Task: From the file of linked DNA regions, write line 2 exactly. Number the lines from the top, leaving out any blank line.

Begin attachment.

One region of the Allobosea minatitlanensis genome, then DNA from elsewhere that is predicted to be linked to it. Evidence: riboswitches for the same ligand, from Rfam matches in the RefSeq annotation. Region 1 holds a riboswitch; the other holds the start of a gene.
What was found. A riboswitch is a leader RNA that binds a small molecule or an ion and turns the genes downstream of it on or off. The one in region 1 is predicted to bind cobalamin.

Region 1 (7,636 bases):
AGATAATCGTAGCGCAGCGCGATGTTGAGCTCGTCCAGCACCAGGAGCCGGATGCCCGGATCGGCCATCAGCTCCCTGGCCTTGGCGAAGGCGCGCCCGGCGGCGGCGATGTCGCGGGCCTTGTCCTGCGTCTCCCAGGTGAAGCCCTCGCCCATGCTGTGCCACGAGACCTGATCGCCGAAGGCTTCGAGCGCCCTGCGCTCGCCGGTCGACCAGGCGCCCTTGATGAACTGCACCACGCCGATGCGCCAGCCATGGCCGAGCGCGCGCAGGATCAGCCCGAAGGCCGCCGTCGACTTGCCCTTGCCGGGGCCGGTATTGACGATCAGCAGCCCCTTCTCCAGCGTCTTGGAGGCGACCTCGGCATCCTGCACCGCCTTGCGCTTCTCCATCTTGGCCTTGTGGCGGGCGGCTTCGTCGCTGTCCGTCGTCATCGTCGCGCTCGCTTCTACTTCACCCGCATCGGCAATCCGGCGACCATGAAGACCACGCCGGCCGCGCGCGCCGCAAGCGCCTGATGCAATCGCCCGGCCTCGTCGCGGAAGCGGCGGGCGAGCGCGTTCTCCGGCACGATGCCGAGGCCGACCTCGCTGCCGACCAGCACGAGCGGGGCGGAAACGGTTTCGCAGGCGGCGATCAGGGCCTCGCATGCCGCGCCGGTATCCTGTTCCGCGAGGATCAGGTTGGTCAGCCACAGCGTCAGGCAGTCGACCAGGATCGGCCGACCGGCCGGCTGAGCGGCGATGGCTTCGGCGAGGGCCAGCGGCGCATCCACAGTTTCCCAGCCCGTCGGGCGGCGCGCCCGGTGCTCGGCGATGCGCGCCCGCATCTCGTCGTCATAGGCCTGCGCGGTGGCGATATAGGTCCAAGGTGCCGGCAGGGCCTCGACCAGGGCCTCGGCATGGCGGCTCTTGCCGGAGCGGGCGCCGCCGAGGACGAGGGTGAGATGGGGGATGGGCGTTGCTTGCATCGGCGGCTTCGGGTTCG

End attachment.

What was found. A riboswitch is a leader RNA that binds a small molecule or an ion and turns the genes downstream of it on or off. The one in region 1 is predicted to bind cobalamin.